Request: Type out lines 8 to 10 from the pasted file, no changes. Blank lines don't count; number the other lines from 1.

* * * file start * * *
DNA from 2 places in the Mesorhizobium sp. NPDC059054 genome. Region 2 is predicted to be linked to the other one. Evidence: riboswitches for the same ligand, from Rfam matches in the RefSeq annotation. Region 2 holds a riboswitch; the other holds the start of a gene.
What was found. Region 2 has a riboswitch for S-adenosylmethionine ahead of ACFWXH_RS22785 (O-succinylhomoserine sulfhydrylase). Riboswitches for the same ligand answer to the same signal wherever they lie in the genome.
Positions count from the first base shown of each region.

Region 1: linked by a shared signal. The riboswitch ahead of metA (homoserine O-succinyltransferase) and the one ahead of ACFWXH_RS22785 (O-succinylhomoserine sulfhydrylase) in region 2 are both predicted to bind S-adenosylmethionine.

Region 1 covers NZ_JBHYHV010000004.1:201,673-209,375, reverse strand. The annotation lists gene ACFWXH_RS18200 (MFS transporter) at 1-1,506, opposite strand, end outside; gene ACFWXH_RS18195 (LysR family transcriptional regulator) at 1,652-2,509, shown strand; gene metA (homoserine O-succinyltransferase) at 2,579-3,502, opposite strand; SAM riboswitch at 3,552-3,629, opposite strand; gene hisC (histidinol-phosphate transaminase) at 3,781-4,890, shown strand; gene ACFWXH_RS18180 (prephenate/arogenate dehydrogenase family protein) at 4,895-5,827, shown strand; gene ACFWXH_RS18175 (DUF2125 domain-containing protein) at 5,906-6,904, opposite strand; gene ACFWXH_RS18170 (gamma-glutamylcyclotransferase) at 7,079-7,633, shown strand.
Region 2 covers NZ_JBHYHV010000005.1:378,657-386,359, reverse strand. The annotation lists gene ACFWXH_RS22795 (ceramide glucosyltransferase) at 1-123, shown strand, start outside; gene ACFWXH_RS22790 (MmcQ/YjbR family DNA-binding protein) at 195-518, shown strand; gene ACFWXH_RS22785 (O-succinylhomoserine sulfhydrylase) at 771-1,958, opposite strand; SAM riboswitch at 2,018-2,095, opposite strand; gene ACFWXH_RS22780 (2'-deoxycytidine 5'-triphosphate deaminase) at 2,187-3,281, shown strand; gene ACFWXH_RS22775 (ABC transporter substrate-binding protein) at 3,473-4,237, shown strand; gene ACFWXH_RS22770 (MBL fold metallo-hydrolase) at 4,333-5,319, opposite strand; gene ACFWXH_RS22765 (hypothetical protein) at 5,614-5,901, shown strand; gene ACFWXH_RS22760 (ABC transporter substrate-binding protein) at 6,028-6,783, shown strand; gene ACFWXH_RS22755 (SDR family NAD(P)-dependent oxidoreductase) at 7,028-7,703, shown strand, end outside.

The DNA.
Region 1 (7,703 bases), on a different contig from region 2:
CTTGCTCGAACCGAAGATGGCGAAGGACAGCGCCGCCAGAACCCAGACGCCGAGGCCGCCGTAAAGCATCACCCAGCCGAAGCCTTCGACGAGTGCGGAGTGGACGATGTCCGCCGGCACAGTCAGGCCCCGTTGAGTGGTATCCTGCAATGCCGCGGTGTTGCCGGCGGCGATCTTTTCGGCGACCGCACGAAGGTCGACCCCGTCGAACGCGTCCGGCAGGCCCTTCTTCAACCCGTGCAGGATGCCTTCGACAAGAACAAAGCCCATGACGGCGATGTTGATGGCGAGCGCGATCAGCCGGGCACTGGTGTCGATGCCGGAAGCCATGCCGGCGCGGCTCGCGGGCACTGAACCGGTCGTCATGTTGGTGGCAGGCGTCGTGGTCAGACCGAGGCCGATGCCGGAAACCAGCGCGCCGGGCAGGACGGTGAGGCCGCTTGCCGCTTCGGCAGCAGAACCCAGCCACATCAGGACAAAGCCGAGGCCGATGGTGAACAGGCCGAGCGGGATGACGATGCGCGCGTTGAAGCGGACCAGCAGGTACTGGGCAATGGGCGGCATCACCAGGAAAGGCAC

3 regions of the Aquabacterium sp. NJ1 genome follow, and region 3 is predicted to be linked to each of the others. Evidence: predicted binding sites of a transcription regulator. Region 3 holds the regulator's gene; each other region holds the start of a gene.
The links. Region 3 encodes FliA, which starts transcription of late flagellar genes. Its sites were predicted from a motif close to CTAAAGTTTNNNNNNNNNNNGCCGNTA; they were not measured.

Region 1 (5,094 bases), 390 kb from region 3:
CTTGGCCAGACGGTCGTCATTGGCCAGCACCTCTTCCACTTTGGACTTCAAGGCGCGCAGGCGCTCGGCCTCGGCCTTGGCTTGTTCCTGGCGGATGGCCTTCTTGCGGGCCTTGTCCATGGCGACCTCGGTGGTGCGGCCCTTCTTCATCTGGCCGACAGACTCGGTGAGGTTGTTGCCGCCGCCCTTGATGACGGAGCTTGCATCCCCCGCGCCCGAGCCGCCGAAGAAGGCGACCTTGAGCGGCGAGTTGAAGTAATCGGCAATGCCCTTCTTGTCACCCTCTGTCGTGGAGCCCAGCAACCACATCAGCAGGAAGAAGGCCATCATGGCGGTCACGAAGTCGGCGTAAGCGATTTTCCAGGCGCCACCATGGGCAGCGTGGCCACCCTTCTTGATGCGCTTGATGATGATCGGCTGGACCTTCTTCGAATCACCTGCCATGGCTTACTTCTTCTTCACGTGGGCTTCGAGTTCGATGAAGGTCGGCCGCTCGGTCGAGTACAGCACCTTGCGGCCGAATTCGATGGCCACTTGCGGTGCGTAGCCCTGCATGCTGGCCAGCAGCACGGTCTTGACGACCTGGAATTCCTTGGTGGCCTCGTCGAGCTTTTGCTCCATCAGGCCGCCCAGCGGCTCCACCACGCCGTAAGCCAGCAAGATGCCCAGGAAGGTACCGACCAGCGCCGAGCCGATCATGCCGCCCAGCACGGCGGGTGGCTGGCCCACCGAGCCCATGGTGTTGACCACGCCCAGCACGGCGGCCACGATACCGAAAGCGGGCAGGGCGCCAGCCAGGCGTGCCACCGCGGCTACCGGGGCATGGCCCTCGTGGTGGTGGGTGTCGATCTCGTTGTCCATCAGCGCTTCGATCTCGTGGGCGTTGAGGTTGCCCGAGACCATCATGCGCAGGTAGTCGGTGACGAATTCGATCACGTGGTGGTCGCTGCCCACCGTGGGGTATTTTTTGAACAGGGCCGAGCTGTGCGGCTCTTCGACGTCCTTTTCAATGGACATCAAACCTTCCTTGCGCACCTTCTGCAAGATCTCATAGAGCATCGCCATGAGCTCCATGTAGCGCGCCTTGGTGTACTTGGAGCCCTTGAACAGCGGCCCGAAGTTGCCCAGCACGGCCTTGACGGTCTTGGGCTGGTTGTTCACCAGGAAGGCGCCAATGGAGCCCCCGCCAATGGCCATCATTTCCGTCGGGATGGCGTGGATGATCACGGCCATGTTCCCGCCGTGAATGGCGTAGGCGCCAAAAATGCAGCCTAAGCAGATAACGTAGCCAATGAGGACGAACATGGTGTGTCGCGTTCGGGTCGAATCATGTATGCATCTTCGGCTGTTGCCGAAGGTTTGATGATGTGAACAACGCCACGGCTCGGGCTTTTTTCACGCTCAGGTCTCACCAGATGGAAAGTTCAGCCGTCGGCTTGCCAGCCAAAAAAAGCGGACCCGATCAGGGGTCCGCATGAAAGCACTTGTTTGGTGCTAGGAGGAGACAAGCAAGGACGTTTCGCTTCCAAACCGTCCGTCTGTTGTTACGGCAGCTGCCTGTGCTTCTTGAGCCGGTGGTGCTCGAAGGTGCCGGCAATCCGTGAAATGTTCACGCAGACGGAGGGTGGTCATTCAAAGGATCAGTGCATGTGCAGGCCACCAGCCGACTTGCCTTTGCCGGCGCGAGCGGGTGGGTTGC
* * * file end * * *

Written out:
Region 1 (7,703 bases), on a different contig from region 2:
CTTGCTCGAACCGAAGATGGCGAAGGACAGCGCCGCCAGAACCCAGACGCCGAGGCCGCCGTAAAGCATCACCCAGCCGAAGCCTTCGACGAGTGCGGAGTGGACGATGTCCGCCGGCACAGTCAGGCCCCGTTGAGTGGTATCCTGCAATGCCGCGGTGTTGCCGGCGGCGATCTTTTCGGCGACCGCACGAAGGTCGACCCCGTCGAACGCGTCCGGCAGGCCCTTCTTCAACCCGTGCAGGATGCCTTCGACAAGAACAAAGCCCATGACGGCGATGTTGATGGCGAGCGCGATCAGCCGGGCACTGGTGTCGATGCCGGAAGCCATGCCGGCGCGGCTCGCGGGCACTGAACCGGTCGTCATGTTGGTGGCAGGCGTCGTGGTCAGACCGAGGCCGATGCCGGAAACCAGCGCGCCGGGCAGGACGGTGAGGCCGCTTGCCGCTTCGGCAGCAGAACCCAGCCACATCAGGACAAAGCCGAGGCCGATGGTGAACAGGCCGAGCGGGATGACGATGCGCGCGTTGAAGCGGACCAGCAGGTACTGGGCAATGGGCGGCATCACCAGGAAAGGCAC

3 regions of the Aquabacterium sp. NJ1 genome follow, and region 3 is predicted to be linked to each of the others. Evidence: predicted binding sites of a transcription regulator. Region 3 holds the regulator's gene; each other region holds the start of a gene.